Type

Journal Article

Authors

Albert Flynn
Janette Walton
Aine Hennessy

Subjects

Medicine & Nursing

Topics
diet nutritional requirements fast foods ready to eat legislation jurisprudence fortification nutrition surveys vitamins cereals deficiency minerals food fortified adverse effects humans micronutrient adequacy europe administration dosage nutritional status the european union breakfast chemistry micronutrients nutrition policy

The impact of voluntary food fortification on micronutrient intakes and status in European countries: a review. (2013)

Abstract This review aims to assess the efficacy and safety of voluntary fortification as an option to address the occurrence of inadequate micronutrient intakes in population subgroups in Europe. Although legislation is harmonised across the European Union, fortification practices and patterns of consumption of fortified foods vary considerably between countries. While the proportion of children consuming fortified foods is greater than adults, the proportion of dietary energy obtained from fortified foods is generally low (<10% in Ireland, where fortified foods are widely consumed). There are a few systematic studies on the overall nutritional impact of voluntary fortification, but there are several studies on the impact of fortified ready-to-eat breakfast cereals. The available evidence indicates that voluntary fortification can reduce the risk of sub-optimal intakes of a range of micronutrients at a population level and can also improve status for selected micronutrients (e.g. folate, vitamin D and riboflavin) in children and adults. Although concerns have been raised regarding the potential of food fortification to lead to unacceptably high micronutrient intakes, particularly for those consuming higher amounts of fortified foods, data from national surveys on total micronutrient intakes (including fortified foods) in Europe show that small proportions of the population, particularly children, may exceed the upper intake level (UL) for some micronutrients. The risk of adverse effects occurring in these individuals exceeding the UL by modest amounts is low. In conclusion, voluntary fortification practices have been shown to improve intake and status of key micronutrients in European Union population groups and do not contribute appreciably to risk of adverse effects.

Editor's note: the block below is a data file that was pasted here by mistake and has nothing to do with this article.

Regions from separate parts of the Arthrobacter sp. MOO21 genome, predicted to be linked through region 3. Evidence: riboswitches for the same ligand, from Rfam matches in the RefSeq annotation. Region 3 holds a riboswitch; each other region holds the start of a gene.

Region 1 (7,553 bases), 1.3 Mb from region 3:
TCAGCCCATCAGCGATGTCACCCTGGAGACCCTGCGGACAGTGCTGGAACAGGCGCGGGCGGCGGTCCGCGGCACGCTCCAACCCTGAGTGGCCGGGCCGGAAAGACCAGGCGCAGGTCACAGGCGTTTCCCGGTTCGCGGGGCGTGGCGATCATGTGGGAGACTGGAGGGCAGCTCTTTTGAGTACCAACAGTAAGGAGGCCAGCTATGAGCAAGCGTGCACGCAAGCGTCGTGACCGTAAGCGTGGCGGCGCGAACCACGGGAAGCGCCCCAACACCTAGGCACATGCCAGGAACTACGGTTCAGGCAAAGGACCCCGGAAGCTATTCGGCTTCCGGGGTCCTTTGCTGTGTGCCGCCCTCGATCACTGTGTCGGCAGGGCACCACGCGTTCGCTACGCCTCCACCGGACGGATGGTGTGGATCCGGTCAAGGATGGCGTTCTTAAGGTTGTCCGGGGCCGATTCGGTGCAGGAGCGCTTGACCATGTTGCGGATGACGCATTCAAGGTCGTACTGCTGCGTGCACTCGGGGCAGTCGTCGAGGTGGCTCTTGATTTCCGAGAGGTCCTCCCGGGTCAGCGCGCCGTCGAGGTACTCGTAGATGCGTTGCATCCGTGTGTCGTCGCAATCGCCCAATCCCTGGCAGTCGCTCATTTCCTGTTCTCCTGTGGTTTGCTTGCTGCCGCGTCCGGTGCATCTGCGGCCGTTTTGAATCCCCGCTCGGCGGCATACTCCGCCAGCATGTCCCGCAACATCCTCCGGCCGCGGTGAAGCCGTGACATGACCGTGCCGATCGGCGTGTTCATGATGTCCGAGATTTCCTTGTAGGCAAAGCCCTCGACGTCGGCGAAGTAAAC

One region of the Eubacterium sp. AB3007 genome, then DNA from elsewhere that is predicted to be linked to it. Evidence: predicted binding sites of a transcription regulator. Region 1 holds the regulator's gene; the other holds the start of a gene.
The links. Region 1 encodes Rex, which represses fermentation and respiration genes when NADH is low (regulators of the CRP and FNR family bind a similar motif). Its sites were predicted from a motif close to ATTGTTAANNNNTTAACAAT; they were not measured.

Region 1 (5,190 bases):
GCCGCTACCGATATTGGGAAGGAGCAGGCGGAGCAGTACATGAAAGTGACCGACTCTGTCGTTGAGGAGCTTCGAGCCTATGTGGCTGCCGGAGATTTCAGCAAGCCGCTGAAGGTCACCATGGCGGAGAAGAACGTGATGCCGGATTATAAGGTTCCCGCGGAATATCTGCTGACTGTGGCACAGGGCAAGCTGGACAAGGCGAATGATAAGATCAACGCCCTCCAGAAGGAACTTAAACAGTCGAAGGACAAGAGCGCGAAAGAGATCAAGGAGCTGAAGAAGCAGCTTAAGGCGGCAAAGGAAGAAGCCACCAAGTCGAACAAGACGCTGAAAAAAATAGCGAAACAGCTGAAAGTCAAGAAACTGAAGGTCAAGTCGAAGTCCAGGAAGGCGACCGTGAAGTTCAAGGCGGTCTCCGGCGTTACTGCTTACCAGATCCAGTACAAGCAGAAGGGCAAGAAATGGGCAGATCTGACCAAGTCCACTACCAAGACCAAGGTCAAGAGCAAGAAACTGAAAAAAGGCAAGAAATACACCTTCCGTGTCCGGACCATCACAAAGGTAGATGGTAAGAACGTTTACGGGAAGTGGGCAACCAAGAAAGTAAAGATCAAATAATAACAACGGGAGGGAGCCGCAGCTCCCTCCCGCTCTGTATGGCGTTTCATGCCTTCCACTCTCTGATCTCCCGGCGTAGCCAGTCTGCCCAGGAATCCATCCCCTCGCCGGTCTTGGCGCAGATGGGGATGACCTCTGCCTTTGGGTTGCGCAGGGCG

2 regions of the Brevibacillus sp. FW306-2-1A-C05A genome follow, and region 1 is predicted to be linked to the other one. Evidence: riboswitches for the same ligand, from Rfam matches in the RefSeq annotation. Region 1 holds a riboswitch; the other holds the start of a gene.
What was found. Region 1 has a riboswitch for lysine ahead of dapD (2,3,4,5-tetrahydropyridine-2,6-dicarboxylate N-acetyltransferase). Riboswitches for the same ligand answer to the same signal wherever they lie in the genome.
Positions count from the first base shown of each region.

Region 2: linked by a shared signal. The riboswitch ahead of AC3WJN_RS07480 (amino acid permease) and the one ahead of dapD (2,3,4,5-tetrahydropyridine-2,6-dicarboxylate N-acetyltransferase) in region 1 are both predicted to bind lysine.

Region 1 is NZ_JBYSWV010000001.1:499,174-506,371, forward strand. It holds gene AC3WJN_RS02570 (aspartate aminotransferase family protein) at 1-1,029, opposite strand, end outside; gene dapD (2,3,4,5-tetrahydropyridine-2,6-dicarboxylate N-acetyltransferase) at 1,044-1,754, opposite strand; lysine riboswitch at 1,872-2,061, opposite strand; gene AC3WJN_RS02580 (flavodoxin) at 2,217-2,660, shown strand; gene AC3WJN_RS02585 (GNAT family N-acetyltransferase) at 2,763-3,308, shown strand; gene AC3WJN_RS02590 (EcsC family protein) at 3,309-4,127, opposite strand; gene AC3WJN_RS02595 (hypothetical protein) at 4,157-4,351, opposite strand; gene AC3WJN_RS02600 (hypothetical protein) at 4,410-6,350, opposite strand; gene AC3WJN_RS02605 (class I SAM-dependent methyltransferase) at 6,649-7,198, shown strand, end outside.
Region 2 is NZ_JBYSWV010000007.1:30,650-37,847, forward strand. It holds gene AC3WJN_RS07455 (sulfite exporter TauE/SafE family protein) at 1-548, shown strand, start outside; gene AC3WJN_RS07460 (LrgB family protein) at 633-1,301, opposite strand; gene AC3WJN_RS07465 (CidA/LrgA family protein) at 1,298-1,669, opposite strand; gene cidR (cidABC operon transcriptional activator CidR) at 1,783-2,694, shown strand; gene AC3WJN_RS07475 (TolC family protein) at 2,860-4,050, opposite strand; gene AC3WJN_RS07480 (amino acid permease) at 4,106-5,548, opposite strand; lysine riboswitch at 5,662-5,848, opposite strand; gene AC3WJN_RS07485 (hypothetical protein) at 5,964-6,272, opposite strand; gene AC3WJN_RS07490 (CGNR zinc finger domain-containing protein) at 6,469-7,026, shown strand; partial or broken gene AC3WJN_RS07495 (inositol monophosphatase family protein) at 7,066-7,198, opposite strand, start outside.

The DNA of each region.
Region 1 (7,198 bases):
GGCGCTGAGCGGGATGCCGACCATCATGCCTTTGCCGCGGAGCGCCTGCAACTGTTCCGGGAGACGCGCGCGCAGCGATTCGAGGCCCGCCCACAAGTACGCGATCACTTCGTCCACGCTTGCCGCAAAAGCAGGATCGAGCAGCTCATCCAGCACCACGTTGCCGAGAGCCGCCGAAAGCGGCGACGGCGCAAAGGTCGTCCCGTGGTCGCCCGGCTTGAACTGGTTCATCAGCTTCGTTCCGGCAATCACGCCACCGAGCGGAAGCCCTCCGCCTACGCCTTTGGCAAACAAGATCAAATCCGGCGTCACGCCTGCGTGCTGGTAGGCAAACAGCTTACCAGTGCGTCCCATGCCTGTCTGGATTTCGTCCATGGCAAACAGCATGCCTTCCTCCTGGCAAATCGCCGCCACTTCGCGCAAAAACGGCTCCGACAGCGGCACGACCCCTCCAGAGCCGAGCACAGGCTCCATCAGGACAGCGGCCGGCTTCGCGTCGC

Collections Ireland -> University College Cork -> PubMed
Ireland -> University College Cork -> College of Science, Engineering and Food Science
Ireland -> University College Cork -> Food and Nutritional Sciences - Journal Articles
Ireland -> University College Cork -> Food and Nutritional Sciences

Full list of authors on original publication

Albert Flynn, Janette Walton, Aine Hennessy

Experts in our system

1
Albert Flynn
University College Cork
Total Publications: 83
 
2
Janette Walton
University College Cork
Total Publications: 79
 
3
Áine Hennessy
University College Cork
Total Publications: 26